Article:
7th April 2015 | Theatre
Enoch Powell is notorious. He is mentioned on average three times daily in the UK press. His observation, made in relation to Joseph Chamberlain, that “All political lives, unless they are cut off in midstream at a happy juncture, end in failure, because that is the nature of politics and human affairs” is misquoted daily in a British newspaper.
When approaching a production in which Mr. J Enoch Powell is the central character, there is definitely an err of caution. A production taglined, “The Love Story of J Enoch Powell” definitely sounds intriguing, if not a tad worrying, but once ventured into, the result is nothing less than a thought provoking, engaging performance telling the story of Enoch Powell (played superbly by Alexander Shenton) and his lover, Barbara Kennedy (played by the elegant Helen Reuben).
Based in the attic-like performance space known as the Drayton Arms Theatre, this intimate performance is pulled off with near perfection, with all parts played with conviction. In a theatre where there are only four, short rows of seating, ‘intimate’ does go to a whole new level, but whilst watching ‘The Tulip Tree’ that doesn’t seem to be an issue. The closer to the characters you seem to get, the more real it seems.
Much needed humorous breaks are given by Tessa Wood in the role of Mrs Monckton (who has recently starred in Our Town at the Almeida Theatre). All of the performances are outstanding.
The experience can be summarised by the word ‘intense’. With a running length of only just over an hour and a half, you find yourself encapsulated in this world whereby Enoch Powell is not a ‘dangerous leader’ as we would know him in the political sphere, but more as a mate or an awkward associate.…
15th February 2015 | Theatre
This LIVE BLOG will launch at 6.00pm from the Prince of Wales Theatre, London.
18:39 We are here, live, at the Prince of Wales Theatre in the heart of London's West End for The WhatsOnStage Awards 2015. We'll be covering all of the gossip and award winners (and losers) live on here! Keep refreshing for the latest updates...
18:46 The audience are arriving in their droves! Some famous West End names have also arrived - including Kerry Ellis who is currently in Cats at the Palladium and West End Producer (#dear). Cast members from Jersey Boys, Miss Saigon and more are already seated as well.
18:56 And... West End Producer have just walked past us! We're shaking in our boots... #dear.
19:00 The tannoy has spoken and tonight's events are about to kick off! Here we go...
19:10 The first award for Best Supporting Actress is taking place right now!
19:15 The nominations for Best Supporting Actress are... Billie Piper (Great Britain), Gillian Anderson (A Streetcar Named Desire), Helen McCrory (Medea), Imelda Staunton (Good People) and Lucy Briggs-Owen (Shakespeare in Love).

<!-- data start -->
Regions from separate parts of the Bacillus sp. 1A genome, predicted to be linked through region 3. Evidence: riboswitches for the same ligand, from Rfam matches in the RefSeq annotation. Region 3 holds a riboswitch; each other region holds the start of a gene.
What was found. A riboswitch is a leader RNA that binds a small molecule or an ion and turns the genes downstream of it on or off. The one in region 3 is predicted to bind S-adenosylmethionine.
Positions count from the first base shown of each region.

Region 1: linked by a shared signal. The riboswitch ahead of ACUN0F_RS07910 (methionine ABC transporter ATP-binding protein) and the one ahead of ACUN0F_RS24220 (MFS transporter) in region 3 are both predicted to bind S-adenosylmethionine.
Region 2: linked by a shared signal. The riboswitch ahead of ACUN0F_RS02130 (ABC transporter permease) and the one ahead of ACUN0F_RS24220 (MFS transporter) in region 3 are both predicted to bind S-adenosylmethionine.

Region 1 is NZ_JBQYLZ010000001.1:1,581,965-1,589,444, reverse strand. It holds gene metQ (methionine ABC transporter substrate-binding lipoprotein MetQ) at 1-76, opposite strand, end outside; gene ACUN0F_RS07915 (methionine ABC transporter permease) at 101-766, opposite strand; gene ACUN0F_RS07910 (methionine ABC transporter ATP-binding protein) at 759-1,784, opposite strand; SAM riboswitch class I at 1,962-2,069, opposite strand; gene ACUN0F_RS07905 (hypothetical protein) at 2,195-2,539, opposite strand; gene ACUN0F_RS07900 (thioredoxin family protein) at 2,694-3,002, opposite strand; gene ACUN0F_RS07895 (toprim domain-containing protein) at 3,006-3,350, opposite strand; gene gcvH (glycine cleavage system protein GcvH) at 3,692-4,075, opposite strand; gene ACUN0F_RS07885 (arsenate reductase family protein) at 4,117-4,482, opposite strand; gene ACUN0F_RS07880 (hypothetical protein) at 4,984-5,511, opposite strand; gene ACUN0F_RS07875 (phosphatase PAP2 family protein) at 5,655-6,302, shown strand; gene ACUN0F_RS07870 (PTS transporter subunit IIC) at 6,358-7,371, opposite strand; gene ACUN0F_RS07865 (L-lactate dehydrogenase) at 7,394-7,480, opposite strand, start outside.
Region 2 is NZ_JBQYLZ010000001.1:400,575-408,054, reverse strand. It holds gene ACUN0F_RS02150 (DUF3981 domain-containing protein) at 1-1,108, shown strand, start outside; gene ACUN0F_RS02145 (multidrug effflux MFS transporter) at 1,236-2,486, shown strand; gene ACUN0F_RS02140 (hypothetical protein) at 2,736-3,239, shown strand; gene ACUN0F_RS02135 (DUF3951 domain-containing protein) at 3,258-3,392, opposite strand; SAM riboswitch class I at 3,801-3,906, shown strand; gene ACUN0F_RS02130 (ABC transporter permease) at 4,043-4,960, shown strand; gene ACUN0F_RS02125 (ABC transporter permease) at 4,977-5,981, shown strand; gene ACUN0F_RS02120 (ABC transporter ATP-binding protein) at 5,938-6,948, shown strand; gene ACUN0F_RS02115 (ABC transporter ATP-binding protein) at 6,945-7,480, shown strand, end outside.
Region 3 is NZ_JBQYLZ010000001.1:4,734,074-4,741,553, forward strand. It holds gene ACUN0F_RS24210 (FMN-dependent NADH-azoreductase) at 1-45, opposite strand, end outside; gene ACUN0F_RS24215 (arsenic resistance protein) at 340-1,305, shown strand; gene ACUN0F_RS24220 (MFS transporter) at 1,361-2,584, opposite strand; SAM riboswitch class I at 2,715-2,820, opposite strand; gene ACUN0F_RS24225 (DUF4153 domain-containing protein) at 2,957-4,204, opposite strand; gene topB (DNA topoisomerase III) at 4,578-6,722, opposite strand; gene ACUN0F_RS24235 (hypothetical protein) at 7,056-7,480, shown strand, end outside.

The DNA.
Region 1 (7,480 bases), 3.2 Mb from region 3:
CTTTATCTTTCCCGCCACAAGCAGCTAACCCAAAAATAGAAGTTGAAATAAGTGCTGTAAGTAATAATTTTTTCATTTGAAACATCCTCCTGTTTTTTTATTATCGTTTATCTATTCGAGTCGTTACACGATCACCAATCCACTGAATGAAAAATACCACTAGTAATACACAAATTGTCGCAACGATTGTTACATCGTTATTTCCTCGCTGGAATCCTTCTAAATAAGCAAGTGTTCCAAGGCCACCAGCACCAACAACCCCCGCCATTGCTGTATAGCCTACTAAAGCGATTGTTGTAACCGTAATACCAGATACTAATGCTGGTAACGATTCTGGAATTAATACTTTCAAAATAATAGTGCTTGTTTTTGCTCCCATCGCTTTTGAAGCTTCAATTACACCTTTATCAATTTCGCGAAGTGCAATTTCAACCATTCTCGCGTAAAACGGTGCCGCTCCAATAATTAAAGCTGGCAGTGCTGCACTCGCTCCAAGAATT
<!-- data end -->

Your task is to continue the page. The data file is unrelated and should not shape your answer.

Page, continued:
19:21 We can hear all sorts of noises from inside the theatre here at the Prince of Wales! We have a feeling that our first winner may be on the way.
19:22 And our first winner of the night is VANESSA KIRBY for the Young Vic production of A Streetcar Named Desire! Congratulations Vanessa - an interview with us is your next appearance!
19:23 Vanessa has thanked her team, Director Benedict Andrews and Gillian Anderson. She's self-proclaimed that her dressing room is like a bomb site! We've probably seen worse Vanessa, much worse.
19:25 Just before Vanessa comes up to us, it's time for the Best Supporting Actor in a Music Award! This one has gone to KWANG-HO HONG for Miss. Saigon
19:27 We've just realised we wrote the wrong…
24th January 2015 | Theatre
Happy Birthday Without You at the Tricycle Theatre is a one woman play that can only be described as bizarre yet brilliant. A play like no other. The audience leave confused, slightly scarred and with a belly ache from too much laughter.
Sonia Jalaly is an actress to look out for. To captivate an audience with nothing but yourself requires talent- and she's got it. Her performance paints pictures to recreate a peculiar world for us all to enjoy. Not to mention that writing a nonsensical play that an audience can follow probably makes her a genius.
The play stars fictional character Violet Fox who invites you to join her on a journey of her past tragic birthdays, usually involving a lack of cake and a drunken mother. Sound exhausting? Well spending 1 hour and 10 minutes in fits of laughter can be, especially when you feel guilty about it. The story is devastating, the actress hilarious.
Fox woos us with song, expressive dance and party bags, constantly keeping you guessing what her next move is till the very end of the show. Her skills include miming to 80s songs and the best impression of Julie Andrews you'll ever see.
The play starts at 9:15 which, although late, is perfectly suited to it. I urge anyone with a spare evening to grab a friend and a bottle of wine and make their way to the Tricycle Theatre to enjoy what can only be called an 'experience'.